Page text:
Soil carbonyl sulfide (OCS) fluxes in terrestrial ecosystems: An empirical model

Whelan, M.E.; Shi, Mingjie; Sun, Wu; Vries, Linda Kooijmans‐de; Seibt, Ulli and Maseyk, Kadmiel (2022). Soil carbonyl sulfide (OCS) fluxes in terrestrial ecosystems: An empirical model. Journal of Geophysical Research: Biogeosciences, 127, article no. e2022JG006858.

DOI: https://doi.org/10.1029/2022jg006858

Abstract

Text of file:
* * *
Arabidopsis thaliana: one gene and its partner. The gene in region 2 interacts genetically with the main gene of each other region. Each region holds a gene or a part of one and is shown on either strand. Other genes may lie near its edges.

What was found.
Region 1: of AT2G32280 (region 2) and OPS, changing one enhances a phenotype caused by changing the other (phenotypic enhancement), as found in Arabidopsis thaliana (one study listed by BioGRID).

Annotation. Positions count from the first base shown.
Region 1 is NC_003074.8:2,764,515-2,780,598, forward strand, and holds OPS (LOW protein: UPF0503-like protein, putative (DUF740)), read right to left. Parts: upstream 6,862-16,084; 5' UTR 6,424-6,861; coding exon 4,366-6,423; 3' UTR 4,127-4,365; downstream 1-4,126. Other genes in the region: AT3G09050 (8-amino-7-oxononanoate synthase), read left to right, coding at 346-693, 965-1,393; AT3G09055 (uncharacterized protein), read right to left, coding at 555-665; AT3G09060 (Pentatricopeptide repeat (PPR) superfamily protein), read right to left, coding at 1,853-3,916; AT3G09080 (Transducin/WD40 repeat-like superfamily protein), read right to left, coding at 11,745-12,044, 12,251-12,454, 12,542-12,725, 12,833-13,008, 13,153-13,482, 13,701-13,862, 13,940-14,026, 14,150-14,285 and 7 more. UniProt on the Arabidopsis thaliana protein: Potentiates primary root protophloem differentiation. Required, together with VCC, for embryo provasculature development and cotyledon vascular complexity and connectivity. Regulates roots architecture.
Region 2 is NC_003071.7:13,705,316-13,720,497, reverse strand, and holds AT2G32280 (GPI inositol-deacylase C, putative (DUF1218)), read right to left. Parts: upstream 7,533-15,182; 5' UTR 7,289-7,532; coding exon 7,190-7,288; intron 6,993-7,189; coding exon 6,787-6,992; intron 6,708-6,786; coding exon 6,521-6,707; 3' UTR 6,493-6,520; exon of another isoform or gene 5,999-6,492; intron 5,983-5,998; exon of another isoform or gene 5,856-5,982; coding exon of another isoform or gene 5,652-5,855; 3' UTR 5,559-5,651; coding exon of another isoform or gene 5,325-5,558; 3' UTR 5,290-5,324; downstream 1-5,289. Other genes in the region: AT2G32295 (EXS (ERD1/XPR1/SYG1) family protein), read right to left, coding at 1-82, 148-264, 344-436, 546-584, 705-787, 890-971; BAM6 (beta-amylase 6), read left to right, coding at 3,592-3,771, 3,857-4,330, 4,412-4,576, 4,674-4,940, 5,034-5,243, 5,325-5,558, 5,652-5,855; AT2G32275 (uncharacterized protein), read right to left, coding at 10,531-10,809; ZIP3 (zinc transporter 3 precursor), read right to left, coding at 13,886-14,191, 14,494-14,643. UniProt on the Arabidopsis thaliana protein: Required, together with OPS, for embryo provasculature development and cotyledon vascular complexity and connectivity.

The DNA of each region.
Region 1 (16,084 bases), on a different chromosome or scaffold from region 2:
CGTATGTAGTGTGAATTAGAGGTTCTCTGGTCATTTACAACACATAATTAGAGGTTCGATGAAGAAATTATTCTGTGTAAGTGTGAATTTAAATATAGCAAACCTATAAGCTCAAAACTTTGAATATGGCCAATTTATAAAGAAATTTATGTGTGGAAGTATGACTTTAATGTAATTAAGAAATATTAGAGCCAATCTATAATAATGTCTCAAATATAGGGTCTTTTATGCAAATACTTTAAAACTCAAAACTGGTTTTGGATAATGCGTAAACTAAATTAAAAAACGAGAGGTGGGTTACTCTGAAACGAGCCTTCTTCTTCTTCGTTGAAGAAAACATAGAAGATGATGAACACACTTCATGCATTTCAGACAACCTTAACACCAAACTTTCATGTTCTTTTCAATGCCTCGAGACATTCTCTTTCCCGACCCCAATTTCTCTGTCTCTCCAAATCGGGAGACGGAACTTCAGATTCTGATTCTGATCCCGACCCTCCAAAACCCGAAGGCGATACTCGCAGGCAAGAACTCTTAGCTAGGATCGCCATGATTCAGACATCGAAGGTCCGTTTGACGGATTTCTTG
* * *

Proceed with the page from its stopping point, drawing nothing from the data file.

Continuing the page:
Measurements of carbonyl sulfide (OCS) enable independent estimates of regional stomatal conductance provided that non-stomatal OCS fluxes are well constrained. OCS is taken up through plant leaves, following the same pathway as CO2; in contrast to CO2, OCS is irreversibly destroyed in plant leaves and plants do not typically exhibit OCS emissions. Ecosystem uptake of OCS can indicate changes in stomatal opening. Here we present an empirical model to assess the potential impact of soil OCS exchange, the non-Stomatal OCS exchange Empirical Model (SOCSEM, version 0). We created biome-specific response curves characterizing soil OCS exchange and restricted the model design to require only knowledge of soil moisture and surface temperature because remote sensing observations are available for these two features. Comparing the model to field-based chamber observations reveal deviations that can be attributed to missing complexity of the ground surface (having excluded litter and plants without regulated stomata), shortwave radiation, or the soil environment. For agricultural regions with known net emissions, we use remotely-sensed surface temperature data and demonstrate that data resolution can affect the sign of anticipated fluxes. We further investigate the influence of regions with unknown soil OCS responses, e.g. Arctic tundra. We compare our model to a process-based and respiration-based soil OCS exchange model that has been implemented in a land surface model. Further field study of tropical and arctic ecosystems in conjunction with studies of non-stomatal surfaces in addition to soil (e.g. bryophytes) will increase confidence in applying OCS as a regional tracer for stomatal conductance.

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